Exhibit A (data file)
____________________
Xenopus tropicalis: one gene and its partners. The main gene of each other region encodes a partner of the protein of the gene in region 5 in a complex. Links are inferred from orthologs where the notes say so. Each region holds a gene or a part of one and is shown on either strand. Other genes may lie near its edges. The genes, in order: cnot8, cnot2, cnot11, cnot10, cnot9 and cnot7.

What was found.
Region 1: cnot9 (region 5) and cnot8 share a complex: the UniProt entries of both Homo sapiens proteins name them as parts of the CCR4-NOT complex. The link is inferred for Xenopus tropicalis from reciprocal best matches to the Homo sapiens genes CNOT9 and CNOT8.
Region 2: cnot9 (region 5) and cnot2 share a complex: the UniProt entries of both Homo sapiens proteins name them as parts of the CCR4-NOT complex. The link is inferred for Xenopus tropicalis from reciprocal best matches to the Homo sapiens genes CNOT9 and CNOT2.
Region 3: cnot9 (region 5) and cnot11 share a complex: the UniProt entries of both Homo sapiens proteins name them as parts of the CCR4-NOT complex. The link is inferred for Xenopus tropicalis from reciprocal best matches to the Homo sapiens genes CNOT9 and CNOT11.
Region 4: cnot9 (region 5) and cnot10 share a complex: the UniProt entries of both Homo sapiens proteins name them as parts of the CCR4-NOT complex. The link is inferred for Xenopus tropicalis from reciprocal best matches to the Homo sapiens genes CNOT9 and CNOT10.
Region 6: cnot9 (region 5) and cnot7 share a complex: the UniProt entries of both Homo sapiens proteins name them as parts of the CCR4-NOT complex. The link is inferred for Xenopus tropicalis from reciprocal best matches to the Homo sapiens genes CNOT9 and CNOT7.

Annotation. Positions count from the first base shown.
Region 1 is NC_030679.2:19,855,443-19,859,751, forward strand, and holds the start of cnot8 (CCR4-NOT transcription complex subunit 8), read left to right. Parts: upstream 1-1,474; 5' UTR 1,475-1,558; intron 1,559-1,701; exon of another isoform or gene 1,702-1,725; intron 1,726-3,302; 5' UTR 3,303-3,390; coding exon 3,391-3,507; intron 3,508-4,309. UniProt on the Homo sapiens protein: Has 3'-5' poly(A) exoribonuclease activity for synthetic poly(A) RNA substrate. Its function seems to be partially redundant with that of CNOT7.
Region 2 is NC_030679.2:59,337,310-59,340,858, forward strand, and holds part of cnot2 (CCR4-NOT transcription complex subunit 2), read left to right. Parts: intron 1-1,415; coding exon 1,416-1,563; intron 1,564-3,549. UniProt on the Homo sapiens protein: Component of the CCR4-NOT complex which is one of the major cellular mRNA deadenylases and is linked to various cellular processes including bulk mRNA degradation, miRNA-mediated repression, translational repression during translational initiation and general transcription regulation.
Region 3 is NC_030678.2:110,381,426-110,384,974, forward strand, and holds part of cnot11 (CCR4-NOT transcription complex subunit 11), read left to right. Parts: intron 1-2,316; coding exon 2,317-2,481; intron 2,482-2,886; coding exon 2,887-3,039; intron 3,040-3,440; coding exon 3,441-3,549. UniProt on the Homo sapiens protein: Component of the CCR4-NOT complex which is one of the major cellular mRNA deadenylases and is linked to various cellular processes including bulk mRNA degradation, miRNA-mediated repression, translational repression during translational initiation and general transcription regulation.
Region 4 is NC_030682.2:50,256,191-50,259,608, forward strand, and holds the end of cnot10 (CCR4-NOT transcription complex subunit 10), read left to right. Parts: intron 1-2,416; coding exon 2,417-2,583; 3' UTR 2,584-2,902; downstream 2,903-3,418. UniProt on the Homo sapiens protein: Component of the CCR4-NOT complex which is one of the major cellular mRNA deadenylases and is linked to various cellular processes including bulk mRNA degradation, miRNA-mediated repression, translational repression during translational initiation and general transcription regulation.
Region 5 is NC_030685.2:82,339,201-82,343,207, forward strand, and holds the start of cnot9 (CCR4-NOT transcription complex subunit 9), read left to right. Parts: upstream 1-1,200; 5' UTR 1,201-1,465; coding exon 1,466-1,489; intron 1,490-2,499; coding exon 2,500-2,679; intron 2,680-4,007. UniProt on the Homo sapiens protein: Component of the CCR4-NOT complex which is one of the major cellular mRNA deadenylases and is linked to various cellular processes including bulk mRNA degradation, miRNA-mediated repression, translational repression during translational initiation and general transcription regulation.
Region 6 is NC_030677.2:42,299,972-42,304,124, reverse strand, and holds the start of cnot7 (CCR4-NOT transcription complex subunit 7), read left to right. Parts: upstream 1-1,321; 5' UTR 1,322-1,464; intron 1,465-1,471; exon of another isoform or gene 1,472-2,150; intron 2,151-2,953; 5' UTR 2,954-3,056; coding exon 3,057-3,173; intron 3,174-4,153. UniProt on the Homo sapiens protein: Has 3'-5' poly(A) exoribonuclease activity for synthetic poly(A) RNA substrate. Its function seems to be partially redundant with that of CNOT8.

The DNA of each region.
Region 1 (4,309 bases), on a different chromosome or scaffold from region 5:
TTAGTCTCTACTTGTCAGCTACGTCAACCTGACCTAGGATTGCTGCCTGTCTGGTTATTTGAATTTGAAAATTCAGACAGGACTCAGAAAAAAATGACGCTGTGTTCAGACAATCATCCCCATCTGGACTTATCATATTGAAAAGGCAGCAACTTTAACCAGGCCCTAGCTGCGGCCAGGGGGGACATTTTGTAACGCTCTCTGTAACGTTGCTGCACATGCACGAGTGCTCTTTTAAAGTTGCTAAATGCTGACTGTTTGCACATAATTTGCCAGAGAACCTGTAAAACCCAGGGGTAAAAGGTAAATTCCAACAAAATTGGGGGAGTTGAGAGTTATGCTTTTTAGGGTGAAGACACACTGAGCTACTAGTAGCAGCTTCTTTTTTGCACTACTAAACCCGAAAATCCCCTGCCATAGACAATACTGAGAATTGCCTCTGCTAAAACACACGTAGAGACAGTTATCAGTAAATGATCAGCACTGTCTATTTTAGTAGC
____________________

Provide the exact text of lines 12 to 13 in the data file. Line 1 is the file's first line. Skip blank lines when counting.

Region 4 is NC_030682.2:50,256,191-50,259,608, forward strand, and holds the end of cnot10 (CCR4-NOT transcription complex subunit 10), read left to right. Parts: intron 1-2,416; coding exon 2,417-2,583; 3' UTR 2,584-2,902; downstream 2,903-3,418. UniProt on the Homo sapiens protein: Component of the CCR4-NOT complex which is one of the major cellular mRNA deadenylases and is linked to various cellular processes including bulk mRNA degradation, miRNA-mediated repression, translational repression during translational initiation and general transcription regulation.
Region 5 is NC_030685.2:82,339,201-82,343,207, forward strand, and holds the start of cnot9 (CCR4-NOT transcription complex subunit 9), read left to right. Parts: upstream 1-1,200; 5' UTR 1,201-1,465; coding exon 1,466-1,489; intron 1,490-2,499; coding exon 2,500-2,679; intron 2,680-4,007. UniProt on the Homo sapiens protein: Component of the CCR4-NOT complex which is one of the major cellular mRNA deadenylases and is linked to various cellular processes including bulk mRNA degradation, miRNA-mediated repression, translational repression during translational initiation and general transcription regulation.